The terms human trafficking and prostitution are often used interchangeably with one another but they are not the same. Prostitution is defined as the act of engaging in sexual activity for money without the need for force, deception, or compulsion. And whereas on the other hand, human trafficking involves the use of force, fraud, or coercion to obtain some type of labour or commercial sex act. According to the National Human Trafficking Report “it is a crime involving the exploitation of someone for the purposes of compelled labour or a commercial sex act through the use of force, fraud or coercion. Therefore, we can say that Human Trafficking is not prostitution.
There is increase in demand for human trafficking due to 2 main factors inclusive of the fact that children and women are exposed to such an environment sometimes which makes them vulnerable and easy to target.
Those 2 elements are hereinafter:
- Cheap labour: when women and children are exploited, by the use of force, fraud, coercion etc., they are mostly trafficked to developed countries in illegal ways, and when they are sent to such countries, these victims are forced to work as cheap labour for either domestic or commercial purposes.
- High profits: As a result of the low cost of labour, when these victims are “sold” as sex workers or for labour jobs, some are driven to sell their organs on the black market in order to make a profit.
Legislations relating to prostitution and human trafficking in India.
First and foremost, human trafficking is prohibited under Article 23(1), Indian constitution, and if anyone who does try to get involved in human trafficking, and abduct people for sexual activities or for labour exploitation, will be infringing the other person’s fundamental rights, which is highly punishable by the law. And such person can issue a writ petition to safeguard their fundamental rights.
The Immoral Traffic Prevention Act (ITPA), is one of the most important law when it comes to human trafficking, as it helps in prevention of human trafficking for commercial sexual exploitation.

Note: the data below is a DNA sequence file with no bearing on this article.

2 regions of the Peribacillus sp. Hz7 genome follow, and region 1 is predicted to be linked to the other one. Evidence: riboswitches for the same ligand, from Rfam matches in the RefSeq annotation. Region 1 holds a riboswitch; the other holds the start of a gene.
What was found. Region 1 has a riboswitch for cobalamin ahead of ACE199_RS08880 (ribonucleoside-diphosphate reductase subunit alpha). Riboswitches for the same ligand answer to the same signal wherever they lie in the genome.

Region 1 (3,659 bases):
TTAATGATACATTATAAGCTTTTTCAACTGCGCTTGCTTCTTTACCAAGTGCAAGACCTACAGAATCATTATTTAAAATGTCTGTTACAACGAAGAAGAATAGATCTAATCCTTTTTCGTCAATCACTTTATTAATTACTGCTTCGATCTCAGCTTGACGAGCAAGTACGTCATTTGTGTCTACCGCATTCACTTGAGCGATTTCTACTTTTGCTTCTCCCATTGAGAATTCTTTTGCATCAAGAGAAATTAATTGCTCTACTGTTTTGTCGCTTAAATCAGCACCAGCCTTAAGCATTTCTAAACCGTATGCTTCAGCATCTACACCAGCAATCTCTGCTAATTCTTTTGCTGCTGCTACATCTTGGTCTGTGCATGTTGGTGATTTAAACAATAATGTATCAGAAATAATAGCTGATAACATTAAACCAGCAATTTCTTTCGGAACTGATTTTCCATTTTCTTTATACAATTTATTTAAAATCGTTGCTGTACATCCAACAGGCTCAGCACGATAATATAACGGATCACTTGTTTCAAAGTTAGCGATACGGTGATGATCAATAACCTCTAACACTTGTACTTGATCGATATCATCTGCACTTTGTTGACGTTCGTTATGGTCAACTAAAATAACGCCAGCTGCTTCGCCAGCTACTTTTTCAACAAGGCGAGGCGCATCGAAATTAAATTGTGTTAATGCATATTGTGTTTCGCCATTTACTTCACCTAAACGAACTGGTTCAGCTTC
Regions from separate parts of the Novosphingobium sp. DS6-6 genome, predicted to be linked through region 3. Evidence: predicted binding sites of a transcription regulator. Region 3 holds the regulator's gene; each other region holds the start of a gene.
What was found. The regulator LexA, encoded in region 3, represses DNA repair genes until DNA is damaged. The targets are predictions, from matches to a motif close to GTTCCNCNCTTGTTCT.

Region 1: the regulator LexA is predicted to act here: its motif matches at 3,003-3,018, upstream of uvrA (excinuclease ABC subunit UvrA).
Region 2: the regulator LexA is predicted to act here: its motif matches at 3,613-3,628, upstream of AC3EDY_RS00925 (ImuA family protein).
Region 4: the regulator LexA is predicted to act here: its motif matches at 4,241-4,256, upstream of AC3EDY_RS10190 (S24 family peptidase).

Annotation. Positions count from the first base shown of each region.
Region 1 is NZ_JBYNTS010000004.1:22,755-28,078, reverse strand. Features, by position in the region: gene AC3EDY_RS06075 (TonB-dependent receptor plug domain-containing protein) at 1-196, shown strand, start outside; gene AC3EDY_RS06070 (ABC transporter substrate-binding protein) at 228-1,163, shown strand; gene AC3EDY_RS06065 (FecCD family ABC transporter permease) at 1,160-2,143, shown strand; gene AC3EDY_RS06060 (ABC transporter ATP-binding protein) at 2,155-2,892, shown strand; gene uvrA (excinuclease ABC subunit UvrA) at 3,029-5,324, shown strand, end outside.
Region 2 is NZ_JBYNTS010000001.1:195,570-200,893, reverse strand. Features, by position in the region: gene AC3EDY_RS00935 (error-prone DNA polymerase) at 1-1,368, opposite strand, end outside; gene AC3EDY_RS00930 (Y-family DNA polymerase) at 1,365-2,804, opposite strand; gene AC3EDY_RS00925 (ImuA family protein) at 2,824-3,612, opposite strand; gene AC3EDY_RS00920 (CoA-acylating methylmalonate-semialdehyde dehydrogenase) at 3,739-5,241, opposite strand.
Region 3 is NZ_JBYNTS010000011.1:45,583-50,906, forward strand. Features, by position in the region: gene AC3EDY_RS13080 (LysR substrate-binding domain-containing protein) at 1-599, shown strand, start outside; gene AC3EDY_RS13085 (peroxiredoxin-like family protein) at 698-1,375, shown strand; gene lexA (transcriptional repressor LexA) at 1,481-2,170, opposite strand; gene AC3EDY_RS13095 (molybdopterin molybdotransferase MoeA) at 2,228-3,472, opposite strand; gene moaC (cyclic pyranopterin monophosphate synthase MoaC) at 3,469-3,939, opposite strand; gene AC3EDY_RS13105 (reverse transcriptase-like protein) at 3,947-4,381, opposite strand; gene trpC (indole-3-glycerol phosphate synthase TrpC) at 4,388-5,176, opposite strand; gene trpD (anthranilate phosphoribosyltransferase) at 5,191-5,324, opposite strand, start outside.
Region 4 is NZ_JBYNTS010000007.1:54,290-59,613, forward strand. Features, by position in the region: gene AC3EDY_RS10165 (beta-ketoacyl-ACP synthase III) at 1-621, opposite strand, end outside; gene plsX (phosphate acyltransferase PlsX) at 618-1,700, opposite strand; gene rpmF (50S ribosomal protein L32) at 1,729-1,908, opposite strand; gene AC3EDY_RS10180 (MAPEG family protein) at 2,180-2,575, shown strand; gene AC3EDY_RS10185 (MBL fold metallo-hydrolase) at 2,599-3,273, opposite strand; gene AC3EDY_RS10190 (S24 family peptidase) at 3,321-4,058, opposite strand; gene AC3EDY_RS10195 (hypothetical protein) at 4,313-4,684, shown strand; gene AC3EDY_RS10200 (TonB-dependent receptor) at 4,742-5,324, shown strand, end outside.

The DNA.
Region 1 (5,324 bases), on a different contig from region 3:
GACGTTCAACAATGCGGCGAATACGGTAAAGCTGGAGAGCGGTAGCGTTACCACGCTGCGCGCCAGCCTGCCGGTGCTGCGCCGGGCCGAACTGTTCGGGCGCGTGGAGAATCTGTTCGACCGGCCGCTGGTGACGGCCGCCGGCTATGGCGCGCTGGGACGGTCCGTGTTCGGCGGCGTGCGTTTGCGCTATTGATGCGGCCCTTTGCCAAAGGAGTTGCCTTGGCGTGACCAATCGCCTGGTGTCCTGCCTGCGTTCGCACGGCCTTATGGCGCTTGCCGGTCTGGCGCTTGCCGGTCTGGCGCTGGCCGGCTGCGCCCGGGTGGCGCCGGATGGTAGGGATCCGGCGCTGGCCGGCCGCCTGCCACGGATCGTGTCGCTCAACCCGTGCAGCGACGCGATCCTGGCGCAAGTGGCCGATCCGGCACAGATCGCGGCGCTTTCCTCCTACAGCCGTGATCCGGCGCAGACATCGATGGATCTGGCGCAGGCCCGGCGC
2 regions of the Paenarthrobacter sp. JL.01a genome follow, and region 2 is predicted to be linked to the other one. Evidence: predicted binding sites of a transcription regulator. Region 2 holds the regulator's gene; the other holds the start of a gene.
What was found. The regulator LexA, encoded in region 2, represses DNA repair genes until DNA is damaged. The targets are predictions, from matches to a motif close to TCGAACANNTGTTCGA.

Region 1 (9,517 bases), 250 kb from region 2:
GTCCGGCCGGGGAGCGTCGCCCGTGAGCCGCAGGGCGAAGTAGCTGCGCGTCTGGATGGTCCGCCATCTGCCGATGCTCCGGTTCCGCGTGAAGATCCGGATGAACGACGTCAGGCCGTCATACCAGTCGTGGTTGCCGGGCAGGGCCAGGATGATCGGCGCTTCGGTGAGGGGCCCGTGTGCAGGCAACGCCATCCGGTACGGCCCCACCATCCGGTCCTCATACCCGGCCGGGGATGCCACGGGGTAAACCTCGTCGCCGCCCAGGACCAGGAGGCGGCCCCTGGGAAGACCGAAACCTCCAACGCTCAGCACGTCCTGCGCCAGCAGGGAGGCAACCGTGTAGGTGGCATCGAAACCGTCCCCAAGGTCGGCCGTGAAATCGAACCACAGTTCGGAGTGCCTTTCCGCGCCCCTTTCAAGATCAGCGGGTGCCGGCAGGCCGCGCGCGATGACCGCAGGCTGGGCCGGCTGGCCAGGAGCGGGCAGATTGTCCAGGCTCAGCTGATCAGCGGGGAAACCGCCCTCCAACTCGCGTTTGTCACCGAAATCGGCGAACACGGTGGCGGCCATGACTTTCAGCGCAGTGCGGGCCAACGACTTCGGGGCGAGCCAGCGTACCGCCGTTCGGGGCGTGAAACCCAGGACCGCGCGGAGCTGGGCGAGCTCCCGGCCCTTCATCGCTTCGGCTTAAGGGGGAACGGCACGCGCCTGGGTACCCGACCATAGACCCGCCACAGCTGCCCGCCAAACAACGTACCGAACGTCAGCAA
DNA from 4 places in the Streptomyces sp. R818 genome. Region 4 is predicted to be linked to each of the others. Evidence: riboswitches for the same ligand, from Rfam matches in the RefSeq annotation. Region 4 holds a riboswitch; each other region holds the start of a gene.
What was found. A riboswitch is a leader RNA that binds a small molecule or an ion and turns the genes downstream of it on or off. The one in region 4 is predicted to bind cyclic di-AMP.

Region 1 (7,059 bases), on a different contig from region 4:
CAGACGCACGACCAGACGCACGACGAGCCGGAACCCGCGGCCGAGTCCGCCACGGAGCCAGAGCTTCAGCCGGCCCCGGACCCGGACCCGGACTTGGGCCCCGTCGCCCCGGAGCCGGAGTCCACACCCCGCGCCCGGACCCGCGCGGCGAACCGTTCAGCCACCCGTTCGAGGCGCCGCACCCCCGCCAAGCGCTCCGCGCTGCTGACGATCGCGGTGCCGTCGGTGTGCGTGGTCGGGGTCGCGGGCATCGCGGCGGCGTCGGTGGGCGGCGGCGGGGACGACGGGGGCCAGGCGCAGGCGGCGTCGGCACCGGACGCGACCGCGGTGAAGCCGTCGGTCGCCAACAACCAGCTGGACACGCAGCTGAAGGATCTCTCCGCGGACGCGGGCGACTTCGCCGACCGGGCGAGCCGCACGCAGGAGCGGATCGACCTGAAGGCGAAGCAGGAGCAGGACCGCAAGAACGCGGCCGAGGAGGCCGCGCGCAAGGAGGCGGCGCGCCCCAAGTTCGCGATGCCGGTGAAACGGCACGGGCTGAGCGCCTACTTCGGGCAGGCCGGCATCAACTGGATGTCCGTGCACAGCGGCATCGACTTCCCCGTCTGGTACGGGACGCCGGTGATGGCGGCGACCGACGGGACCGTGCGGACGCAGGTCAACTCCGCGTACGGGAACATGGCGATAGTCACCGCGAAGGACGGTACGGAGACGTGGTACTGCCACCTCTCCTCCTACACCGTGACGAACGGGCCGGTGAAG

Section 3 and its further sub-section of immoral traffic prevention Act, states Punishment for keeping a Brothel or allowing premises to be used as a Brothel, the punishment given is quite rigorous and for the first conviction, the imprisonment would be anywhere between 1 year and 3 years along with fine and so. But for the second conviction the term of imprisonment shall be between any time for 2 years and 5 years along with fine of rupees 2000/-
Section 5 and further sub sections of the immoral traffic prevention act, talks about Procuring, inducing or taking person for the sake of prostitution, and punishment of the sort would include term of imprisonment anywhere between 2 years and 7 years, and along with fine which may extend to 2000 rupees. If the person, who is involved in prostitution against their will, the term of imprisonment shall from of seven years which shall extend to imprisonment for a term of fourteen years
Criminal law (amendment) act, 2013 has come in force where Section 370 of the Indian Penal Code has been replaced with Sections 370 and 370A of the IPC, which provide for comprehensive measures to combat the growing threat of sex trafficking, including trafficking of children for exploitation in any form, including bodily exploitation or any form of sexual exploitation, slave labour, servitude, or the forced removal or their organs for gaining profits and selling them up in the black market or illegally try to sell these organs to doctors